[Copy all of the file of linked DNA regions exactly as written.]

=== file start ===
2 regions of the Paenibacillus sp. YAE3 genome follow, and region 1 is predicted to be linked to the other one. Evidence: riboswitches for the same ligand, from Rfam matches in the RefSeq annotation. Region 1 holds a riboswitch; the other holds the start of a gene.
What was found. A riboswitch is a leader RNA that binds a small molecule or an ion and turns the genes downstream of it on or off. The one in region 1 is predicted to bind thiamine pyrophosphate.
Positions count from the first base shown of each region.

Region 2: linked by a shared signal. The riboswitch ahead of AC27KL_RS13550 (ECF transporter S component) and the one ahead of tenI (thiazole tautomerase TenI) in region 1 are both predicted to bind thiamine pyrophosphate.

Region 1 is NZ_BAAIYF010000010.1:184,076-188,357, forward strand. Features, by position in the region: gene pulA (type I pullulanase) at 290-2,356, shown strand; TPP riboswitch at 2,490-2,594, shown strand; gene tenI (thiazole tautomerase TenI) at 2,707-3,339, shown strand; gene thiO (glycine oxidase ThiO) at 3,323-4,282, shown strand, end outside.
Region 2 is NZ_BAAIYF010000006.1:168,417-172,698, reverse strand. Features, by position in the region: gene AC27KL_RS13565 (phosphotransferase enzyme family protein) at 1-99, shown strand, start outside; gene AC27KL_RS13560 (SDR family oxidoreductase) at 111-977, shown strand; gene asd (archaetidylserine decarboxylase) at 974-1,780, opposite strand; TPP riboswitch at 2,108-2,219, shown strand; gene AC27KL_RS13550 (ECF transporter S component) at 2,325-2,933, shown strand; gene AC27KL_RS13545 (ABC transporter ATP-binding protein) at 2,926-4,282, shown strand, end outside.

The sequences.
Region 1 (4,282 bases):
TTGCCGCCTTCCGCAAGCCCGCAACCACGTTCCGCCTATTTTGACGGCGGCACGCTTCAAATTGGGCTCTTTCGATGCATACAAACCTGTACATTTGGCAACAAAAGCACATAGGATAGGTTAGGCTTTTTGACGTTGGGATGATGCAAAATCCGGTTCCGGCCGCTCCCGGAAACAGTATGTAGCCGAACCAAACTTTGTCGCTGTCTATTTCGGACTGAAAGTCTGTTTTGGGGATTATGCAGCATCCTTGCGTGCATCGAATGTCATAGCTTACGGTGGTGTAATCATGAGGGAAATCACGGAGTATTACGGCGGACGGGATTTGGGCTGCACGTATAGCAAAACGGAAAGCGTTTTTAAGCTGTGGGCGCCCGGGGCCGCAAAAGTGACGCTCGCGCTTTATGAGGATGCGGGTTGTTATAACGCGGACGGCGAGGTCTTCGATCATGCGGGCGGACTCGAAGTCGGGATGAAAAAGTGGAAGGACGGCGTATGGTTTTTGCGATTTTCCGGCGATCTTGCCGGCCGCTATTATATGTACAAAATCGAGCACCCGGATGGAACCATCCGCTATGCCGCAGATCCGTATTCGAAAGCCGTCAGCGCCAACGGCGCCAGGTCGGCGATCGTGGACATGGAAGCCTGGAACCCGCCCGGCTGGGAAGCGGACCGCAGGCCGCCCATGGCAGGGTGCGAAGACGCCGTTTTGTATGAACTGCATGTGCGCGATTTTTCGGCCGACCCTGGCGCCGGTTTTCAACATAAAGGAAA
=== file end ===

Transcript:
2 regions of the Paenibacillus sp. YAE3 genome follow, and region 1 is predicted to be linked to the other one. Evidence: riboswitches for the same ligand, from Rfam matches in the RefSeq annotation. Region 1 holds a riboswitch; the other holds the start of a gene.
What was found. A riboswitch is a leader RNA that binds a small molecule or an ion and turns the genes downstream of it on or off. The one in region 1 is predicted to bind thiamine pyrophosphate.
Positions count from the first base shown of each region.

Region 2: linked by a shared signal. The riboswitch ahead of AC27KL_RS13550 (ECF transporter S component) and the one ahead of tenI (thiazole tautomerase TenI) in region 1 are both predicted to bind thiamine pyrophosphate.

Region 1 is NZ_BAAIYF010000010.1:184,076-188,357, forward strand. Features, by position in the region: gene pulA (type I pullulanase) at 290-2,356, shown strand; TPP riboswitch at 2,490-2,594, shown strand; gene tenI (thiazole tautomerase TenI) at 2,707-3,339, shown strand; gene thiO (glycine oxidase ThiO) at 3,323-4,282, shown strand, end outside.
Region 2 is NZ_BAAIYF010000006.1:168,417-172,698, reverse strand. Features, by position in the region: gene AC27KL_RS13565 (phosphotransferase enzyme family protein) at 1-99, shown strand, start outside; gene AC27KL_RS13560 (SDR family oxidoreductase) at 111-977, shown strand; gene asd (archaetidylserine decarboxylase) at 974-1,780, opposite strand; TPP riboswitch at 2,108-2,219, shown strand; gene AC27KL_RS13550 (ECF transporter S component) at 2,325-2,933, shown strand; gene AC27KL_RS13545 (ABC transporter ATP-binding protein) at 2,926-4,282, shown strand, end outside.

The sequences.
Region 1 (4,282 bases):
TTGCCGCCTTCCGCAAGCCCGCAACCACGTTCCGCCTATTTTGACGGCGGCACGCTTCAAATTGGGCTCTTTCGATGCATACAAACCTGTACATTTGGCAACAAAAGCACATAGGATAGGTTAGGCTTTTTGACGTTGGGATGATGCAAAATCCGGTTCCGGCCGCTCCCGGAAACAGTATGTAGCCGAACCAAACTTTGTCGCTGTCTATTTCGGACTGAAAGTCTGTTTTGGGGATTATGCAGCATCCTTGCGTGCATCGAATGTCATAGCTTACGGTGGTGTAATCATGAGGGAAATCACGGAGTATTACGGCGGACGGGATTTGGGCTGCACGTATAGCAAAACGGAAAGCGTTTTTAAGCTGTGGGCGCCCGGGGCCGCAAAAGTGACGCTCGCGCTTTATGAGGATGCGGGTTGTTATAACGCGGACGGCGAGGTCTTCGATCATGCGGGCGGACTCGAAGTCGGGATGAAAAAGTGGAAGGACGGCGTATGGTTTTTGCGATTTTCCGGCGATCTTGCCGGCCGCTATTATATGTACAAAATCGAGCACCCGGATGGAACCATCCGCTATGCCGCAGATCCGTATTCGAAAGCCGTCAGCGCCAACGGCGCCAGGTCGGCGATCGTGGACATGGAAGCCTGGAACCCGCCCGGCTGGGAAGCGGACCGCAGGCCGCCCATGGCAGGGTGCGAAGACGCCGTTTTGTATGAACTGCATGTGCGCGATTTTTCGGCCGACCCTGGCGCCGGTTTTCAACATAAAGGAAA